lease as well as the actual expiration of the relationship has undergone

radical change in the constitutional dispensation through both the

introduction of new laws and judicial developments to provide greater

tenure protection for private and public sector tenants. These

developments are constitutionally inspired to ensure a more welfareorientated

approach to the eviction of vulnerable groups.”

Accolades are also due to publishers Juta and volume editor, Distinguished

Professor André van der Walt, South African Research Chair in Property Law

at Stellenbosch University, who has himself made a significant contribution as

author to Juta’s Property Law Library, most recently Introduction to the Law of

Property (with GJ Pienaar), Law of Property Casebook for Students, and The

Law of Servitudes (2016).

 

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Indigenous Knowledge & Intellectual Property by C Ncube and E du Plessis- Reviewed by FWB's Louis Rood

The 2007 United Nations Declaration on the Rights of Indigenous Peoples has

brought to the fore the rights of indigenous peoples to the protection of their

knowledge and culture. Established legal intellectual property systems, which

view knowledge in terms of private individually-owned property rights that may

be commodified in a market economy, are however inadequate to protect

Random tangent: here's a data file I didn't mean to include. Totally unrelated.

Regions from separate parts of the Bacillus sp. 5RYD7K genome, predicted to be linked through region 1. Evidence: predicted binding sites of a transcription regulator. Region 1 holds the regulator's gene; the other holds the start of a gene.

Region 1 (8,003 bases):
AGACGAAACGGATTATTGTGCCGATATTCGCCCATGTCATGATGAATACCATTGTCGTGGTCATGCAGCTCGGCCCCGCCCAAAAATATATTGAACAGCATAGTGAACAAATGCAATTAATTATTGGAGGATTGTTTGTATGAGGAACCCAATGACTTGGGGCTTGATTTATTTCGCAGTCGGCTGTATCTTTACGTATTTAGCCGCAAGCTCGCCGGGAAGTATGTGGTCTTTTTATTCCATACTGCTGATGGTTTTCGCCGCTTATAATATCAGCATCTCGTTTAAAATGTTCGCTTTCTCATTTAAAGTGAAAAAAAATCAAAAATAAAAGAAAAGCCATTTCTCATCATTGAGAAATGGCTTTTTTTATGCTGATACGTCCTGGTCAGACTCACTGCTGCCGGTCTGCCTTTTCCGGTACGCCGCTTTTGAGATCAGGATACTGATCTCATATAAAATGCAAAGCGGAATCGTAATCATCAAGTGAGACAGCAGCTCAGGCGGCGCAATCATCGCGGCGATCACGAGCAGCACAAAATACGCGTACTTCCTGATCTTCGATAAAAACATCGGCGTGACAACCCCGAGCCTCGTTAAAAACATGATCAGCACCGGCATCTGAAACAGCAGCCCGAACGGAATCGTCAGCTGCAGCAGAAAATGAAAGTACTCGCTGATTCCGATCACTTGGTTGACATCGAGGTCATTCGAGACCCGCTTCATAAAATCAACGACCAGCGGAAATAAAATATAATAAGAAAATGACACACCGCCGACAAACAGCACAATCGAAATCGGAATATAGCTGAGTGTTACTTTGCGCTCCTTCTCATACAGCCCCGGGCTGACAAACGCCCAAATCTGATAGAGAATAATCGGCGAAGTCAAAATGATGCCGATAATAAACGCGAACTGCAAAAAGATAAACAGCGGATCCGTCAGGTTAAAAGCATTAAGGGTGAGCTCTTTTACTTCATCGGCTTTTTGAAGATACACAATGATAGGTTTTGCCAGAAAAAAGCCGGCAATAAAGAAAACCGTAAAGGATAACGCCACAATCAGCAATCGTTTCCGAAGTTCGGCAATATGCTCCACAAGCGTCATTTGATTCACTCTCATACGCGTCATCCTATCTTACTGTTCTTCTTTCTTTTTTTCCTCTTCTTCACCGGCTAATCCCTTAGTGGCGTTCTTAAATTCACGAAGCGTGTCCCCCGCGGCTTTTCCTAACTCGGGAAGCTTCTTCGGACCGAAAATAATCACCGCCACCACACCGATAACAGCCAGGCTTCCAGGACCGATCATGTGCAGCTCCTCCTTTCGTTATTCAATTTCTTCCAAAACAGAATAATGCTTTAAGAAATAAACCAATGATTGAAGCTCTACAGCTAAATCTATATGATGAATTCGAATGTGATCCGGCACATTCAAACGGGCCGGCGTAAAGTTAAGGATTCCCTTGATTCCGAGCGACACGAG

indigenous knowledge. It is easier to identify a specific inventor or author, and

to patent a single, bright idea than to do so for unique knowledge developed

over time by many people in an ever evolving community culture.

 

Indigenous knowledge is usually committed to the memories of people in a

particular geographic location and expressed in folklore, stories, songs, rituals,

dances, and other cultural ways, shared orally through traditional processes

within a specific community. This is transmitted from generation to generation

and is embedded in the history and culture of the community. It forms an

integral part of the social, economic, and technological identity of that

community, and its application and adaptation by cohesive traditional societies

ensures its long-term persistence, sanctity and progress within the natural,

social and economic environment of those societies.

Achille Mbembe, Research Professor in history and politics at the Wits Institute

for Social and Economic Research, has observed with regard to Africa: “…the

existence of deep histories and entrenched cultures of curiosity, invention and